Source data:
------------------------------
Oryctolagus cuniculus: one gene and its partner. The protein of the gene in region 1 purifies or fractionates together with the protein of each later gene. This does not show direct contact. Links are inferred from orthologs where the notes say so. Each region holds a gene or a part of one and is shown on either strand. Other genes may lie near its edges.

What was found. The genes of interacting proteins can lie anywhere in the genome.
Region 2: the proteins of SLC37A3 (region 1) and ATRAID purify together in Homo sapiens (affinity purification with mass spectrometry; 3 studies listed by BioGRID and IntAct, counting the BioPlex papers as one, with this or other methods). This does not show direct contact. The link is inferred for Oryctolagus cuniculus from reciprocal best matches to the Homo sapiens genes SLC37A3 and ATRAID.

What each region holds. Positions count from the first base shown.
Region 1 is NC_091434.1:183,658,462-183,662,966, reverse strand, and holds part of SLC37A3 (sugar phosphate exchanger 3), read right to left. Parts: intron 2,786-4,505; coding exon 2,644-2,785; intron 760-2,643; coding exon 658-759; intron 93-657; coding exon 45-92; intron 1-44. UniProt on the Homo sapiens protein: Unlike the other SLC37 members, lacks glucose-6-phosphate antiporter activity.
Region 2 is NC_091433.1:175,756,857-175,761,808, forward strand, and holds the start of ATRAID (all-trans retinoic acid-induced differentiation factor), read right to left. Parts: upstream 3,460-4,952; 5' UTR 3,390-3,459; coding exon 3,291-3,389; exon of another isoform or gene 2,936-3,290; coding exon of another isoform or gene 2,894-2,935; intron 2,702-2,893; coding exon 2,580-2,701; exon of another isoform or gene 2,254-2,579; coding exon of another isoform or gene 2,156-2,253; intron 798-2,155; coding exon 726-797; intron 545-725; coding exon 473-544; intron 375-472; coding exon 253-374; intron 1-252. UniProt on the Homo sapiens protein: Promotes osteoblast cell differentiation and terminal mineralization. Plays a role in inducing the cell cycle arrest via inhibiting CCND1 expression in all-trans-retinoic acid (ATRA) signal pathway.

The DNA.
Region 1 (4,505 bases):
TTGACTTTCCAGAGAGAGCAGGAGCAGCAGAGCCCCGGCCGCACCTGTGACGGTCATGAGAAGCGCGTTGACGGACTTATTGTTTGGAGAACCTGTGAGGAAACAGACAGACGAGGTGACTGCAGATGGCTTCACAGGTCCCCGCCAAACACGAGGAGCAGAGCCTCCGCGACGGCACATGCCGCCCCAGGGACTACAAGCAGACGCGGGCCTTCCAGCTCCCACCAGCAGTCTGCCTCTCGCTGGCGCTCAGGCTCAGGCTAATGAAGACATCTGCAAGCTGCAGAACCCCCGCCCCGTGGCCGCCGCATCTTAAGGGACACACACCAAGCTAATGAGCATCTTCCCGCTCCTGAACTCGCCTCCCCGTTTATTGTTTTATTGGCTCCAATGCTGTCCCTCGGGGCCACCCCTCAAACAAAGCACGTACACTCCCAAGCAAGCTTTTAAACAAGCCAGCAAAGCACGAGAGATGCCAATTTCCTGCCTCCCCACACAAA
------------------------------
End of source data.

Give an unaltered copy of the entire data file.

Oryctolagus cuniculus: one gene and its partner. The protein of the gene in region 1 purifies or fractionates together with the protein of each later gene. This does not show direct contact. Links are inferred from orthologs where the notes say so. Each region holds a gene or a part of one and is shown on either strand. Other genes may lie near its edges.

What was found. The genes of interacting proteins can lie anywhere in the genome.
Region 2: the proteins of SLC37A3 (region 1) and ATRAID purify together in Homo sapiens (affinity purification with mass spectrometry; 3 studies listed by BioGRID and IntAct, counting the BioPlex papers as one, with this or other methods). This does not show direct contact. The link is inferred for Oryctolagus cuniculus from reciprocal best matches to the Homo sapiens genes SLC37A3 and ATRAID.

What each region holds. Positions count from the first base shown.
Region 1 is NC_091434.1:183,658,462-183,662,966, reverse strand, and holds part of SLC37A3 (sugar phosphate exchanger 3), read right to left. Parts: intron 2,786-4,505; coding exon 2,644-2,785; intron 760-2,643; coding exon 658-759; intron 93-657; coding exon 45-92; intron 1-44. UniProt on the Homo sapiens protein: Unlike the other SLC37 members, lacks glucose-6-phosphate antiporter activity.
Region 2 is NC_091433.1:175,756,857-175,761,808, forward strand, and holds the start of ATRAID (all-trans retinoic acid-induced differentiation factor), read right to left. Parts: upstream 3,460-4,952; 5' UTR 3,390-3,459; coding exon 3,291-3,389; exon of another isoform or gene 2,936-3,290; coding exon of another isoform or gene 2,894-2,935; intron 2,702-2,893; coding exon 2,580-2,701; exon of another isoform or gene 2,254-2,579; coding exon of another isoform or gene 2,156-2,253; intron 798-2,155; coding exon 726-797; intron 545-725; coding exon 473-544; intron 375-472; coding exon 253-374; intron 1-252. UniProt on the Homo sapiens protein: Promotes osteoblast cell differentiation and terminal mineralization. Plays a role in inducing the cell cycle arrest via inhibiting CCND1 expression in all-trans-retinoic acid (ATRA) signal pathway.

The DNA.
Region 1 (4,505 bases):
TTGACTTTCCAGAGAGAGCAGGAGCAGCAGAGCCCCGGCCGCACCTGTGACGGTCATGAGAAGCGCGTTGACGGACTTATTGTTTGGAGAACCTGTGAGGAAACAGACAGACGAGGTGACTGCAGATGGCTTCACAGGTCCCCGCCAAACACGAGGAGCAGAGCCTCCGCGACGGCACATGCCGCCCCAGGGACTACAAGCAGACGCGGGCCTTCCAGCTCCCACCAGCAGTCTGCCTCTCGCTGGCGCTCAGGCTCAGGCTAATGAAGACATCTGCAAGCTGCAGAACCCCCGCCCCGTGGCCGCCGCATCTTAAGGGACACACACCAAGCTAATGAGCATCTTCCCGCTCCTGAACTCGCCTCCCCGTTTATTGTTTTATTGGCTCCAATGCTGTCCCTCGGGGCCACCCCTCAAACAAAGCACGTACACTCCCAAGCAAGCTTTTAAACAAGCCAGCAAAGCACGAGAGATGCCAATTTCCTGCCTCCCCACACAAA